Though one may be overpowered,
two can defend themselves.
A cord of three strands is not quickly broken.

We’re used to hearing this passage in relation to marriage. And while that’s definitely one way to look at it, it’s really a passage about all relationships. The author warns of isolation. In verse 8, the author talks about a man he witnessed who had no brother or son to help him, and every single day was a toil.

Our friends and family are gifts that God gives us to make life more comfortable and fill it with joy. Just remember, you’re there to make their lives more enjoyable, too.

10. Love one another as I have loved you (John 15:12-15)

My command is this: Love each other as I have loved you. Greater love has no one than this: to lay down one’s life for one’s friends. You are my friends if you do what I command. I no longer call you servants, because a servant does not know his master’s business. Instead, I have called you friends, for everything that I learned from my Father I have made known to you.

In a beautiful passage, Jesus tells his disciples that they’re not servants; they’re friends. And the proof is that He’s preparing to lay down His life for them-the greatest act of friendship. He then encourages us to demonstrate that kind of love for one another.

It’s pretty easy to convince ourselves that we’d lay down our lives for our friends, but that’s because most of us will never have to. The question is whether we’re willing to lay down our lives in little ways every day.

11. The dangers of bad company (1 Corinthians 15:33)

Do not be misled: “Bad company corrupts good character.”

Any parent will tell you that their children act differently depending on the kids they’re around. Whether they’re aware of it or not, their friends’ attitudes and opinions rub off on them-for good or bad. But parents often don’t recognize that it happens with them, too.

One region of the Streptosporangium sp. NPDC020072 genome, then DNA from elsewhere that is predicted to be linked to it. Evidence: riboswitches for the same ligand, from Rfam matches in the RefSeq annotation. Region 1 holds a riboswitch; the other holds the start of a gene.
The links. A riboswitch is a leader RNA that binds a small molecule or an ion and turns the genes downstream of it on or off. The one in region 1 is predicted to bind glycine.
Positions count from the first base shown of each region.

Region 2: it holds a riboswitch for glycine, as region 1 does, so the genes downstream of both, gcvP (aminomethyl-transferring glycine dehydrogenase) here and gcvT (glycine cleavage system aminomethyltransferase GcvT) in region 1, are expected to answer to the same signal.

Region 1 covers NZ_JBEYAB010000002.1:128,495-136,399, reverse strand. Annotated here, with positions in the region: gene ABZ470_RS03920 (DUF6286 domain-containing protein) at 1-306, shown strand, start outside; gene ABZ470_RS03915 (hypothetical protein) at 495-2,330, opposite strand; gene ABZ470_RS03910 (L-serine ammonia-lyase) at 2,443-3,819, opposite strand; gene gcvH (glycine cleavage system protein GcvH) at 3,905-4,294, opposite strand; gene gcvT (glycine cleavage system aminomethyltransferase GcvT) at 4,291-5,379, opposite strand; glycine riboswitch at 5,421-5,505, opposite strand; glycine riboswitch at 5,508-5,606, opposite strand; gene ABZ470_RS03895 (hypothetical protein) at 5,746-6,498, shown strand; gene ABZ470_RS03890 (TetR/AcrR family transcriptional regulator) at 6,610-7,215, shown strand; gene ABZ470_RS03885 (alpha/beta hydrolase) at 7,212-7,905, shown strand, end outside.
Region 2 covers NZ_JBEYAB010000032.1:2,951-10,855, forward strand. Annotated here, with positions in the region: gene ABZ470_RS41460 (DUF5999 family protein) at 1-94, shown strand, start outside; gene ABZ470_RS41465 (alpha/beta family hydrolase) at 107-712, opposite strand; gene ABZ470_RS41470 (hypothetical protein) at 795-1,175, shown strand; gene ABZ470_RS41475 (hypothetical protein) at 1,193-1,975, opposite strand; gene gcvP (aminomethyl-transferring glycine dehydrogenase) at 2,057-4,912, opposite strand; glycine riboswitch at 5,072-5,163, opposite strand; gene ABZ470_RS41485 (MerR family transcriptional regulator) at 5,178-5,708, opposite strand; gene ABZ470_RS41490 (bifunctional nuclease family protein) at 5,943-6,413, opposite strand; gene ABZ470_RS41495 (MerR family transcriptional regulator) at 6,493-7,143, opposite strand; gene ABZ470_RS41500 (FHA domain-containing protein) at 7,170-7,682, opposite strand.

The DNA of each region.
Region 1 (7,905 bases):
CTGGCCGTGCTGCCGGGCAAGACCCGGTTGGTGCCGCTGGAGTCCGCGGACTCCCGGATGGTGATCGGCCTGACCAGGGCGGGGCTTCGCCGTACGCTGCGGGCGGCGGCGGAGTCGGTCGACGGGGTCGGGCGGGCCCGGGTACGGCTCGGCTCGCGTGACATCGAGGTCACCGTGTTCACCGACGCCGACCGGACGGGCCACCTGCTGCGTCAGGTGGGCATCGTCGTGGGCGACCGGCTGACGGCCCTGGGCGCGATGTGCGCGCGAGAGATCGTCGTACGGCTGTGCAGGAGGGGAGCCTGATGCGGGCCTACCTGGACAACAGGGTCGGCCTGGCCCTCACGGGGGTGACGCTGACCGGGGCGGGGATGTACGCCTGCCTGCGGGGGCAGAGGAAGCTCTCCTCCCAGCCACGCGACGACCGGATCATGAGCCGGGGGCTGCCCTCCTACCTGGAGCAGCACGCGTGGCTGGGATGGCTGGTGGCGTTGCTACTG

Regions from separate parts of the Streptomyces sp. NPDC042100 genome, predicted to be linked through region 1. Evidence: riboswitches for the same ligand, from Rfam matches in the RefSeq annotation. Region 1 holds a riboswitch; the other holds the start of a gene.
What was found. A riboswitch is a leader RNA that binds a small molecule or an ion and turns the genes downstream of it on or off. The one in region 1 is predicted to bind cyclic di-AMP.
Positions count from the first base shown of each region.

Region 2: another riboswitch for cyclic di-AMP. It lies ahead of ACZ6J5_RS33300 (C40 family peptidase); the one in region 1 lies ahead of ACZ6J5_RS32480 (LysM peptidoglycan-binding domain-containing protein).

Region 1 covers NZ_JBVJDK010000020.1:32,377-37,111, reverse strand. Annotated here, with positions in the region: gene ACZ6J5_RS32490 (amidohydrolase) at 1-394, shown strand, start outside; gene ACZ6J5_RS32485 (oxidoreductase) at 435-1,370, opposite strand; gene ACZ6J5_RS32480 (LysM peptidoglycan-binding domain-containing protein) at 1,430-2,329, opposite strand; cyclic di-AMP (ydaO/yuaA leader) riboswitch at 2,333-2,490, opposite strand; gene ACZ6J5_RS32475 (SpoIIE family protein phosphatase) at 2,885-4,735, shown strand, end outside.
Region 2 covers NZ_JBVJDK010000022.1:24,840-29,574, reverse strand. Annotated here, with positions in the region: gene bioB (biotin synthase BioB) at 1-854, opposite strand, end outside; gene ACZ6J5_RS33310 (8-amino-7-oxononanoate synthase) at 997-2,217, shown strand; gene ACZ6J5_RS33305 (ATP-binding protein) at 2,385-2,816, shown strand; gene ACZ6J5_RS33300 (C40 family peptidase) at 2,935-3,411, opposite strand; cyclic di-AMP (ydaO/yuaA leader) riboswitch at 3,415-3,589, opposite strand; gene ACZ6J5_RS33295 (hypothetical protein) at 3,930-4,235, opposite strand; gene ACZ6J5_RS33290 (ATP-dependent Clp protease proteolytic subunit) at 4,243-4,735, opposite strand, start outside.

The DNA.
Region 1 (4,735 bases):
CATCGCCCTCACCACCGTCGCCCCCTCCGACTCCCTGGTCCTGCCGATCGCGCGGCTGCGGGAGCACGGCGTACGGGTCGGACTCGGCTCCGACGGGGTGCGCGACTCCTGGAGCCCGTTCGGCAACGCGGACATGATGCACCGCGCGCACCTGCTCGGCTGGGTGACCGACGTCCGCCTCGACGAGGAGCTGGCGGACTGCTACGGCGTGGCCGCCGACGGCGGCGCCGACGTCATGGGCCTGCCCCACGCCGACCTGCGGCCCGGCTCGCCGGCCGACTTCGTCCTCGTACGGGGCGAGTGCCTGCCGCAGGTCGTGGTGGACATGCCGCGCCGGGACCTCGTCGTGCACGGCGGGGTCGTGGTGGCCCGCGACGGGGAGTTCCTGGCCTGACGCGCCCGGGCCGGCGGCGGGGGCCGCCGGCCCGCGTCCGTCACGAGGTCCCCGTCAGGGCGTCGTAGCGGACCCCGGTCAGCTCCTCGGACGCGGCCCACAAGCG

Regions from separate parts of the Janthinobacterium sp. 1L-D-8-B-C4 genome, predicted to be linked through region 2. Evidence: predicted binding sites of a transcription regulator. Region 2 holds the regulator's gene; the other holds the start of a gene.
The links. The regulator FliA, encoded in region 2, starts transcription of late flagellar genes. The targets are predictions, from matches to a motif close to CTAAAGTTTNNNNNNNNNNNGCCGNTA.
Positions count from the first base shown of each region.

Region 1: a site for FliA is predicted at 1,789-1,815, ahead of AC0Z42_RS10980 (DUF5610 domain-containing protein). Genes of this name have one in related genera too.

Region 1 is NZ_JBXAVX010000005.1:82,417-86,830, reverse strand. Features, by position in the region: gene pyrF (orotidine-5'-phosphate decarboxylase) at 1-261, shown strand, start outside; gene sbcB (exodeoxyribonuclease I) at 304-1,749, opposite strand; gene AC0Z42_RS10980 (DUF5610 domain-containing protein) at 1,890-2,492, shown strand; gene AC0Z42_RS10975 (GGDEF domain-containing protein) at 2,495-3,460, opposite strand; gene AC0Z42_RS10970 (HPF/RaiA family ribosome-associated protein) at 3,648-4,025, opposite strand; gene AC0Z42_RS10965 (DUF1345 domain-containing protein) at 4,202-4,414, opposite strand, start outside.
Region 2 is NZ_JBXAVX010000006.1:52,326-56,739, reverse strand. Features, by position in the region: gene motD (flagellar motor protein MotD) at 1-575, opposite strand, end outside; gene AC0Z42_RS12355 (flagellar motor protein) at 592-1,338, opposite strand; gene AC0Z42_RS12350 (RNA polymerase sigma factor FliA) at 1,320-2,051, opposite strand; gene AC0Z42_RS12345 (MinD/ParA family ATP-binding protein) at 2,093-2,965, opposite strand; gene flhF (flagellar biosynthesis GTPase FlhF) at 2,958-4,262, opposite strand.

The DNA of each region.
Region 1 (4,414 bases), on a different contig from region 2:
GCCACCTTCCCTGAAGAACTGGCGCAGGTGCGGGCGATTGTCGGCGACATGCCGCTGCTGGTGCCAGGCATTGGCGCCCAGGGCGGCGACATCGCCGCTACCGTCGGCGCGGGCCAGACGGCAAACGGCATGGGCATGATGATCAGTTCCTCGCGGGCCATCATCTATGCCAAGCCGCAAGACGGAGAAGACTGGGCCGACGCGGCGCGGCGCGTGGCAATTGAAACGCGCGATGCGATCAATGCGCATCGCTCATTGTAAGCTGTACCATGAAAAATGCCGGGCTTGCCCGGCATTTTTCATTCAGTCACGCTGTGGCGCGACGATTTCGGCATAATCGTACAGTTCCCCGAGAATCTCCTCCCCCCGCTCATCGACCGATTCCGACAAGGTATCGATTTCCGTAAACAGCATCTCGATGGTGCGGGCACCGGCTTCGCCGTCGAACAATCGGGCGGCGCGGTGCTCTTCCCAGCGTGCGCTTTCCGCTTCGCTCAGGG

If we want to put ourselves on a positive trajectory, being strategic about the people we surround ourselves with is critical. If the people close to us are optimistic, self-sacrificial, hardworking, and kind, we will be, too. But if not, it will also have an impact.

12. In humility, value others above yourself (Philippians 2:1-4)

Therefore if you have any encouragement from being united with Christ, if any comfort from his love, if any common sharing in the Spirit, if any tenderness and compassion, then make my joy complete by being like-minded, having the same love, being one in spirit and of one mind. Do nothing out of selfish ambition or vain conceit. Rather, in humility value others above yourselves, not looking to your own interests but each of you to the interests of the others.

Paul appeals to Jesus’s example to demonstrate how we should treat one another. He goes on to tell us how Jesus set aside His divinity and became a servant on our behalf. And He encourages us to have that same mindset with one another.

We should make the daily choice to live as a servant to those close to us-to set aside our rights and expectations. This is the challenge of modeling ourselves on the example we see in Jesus.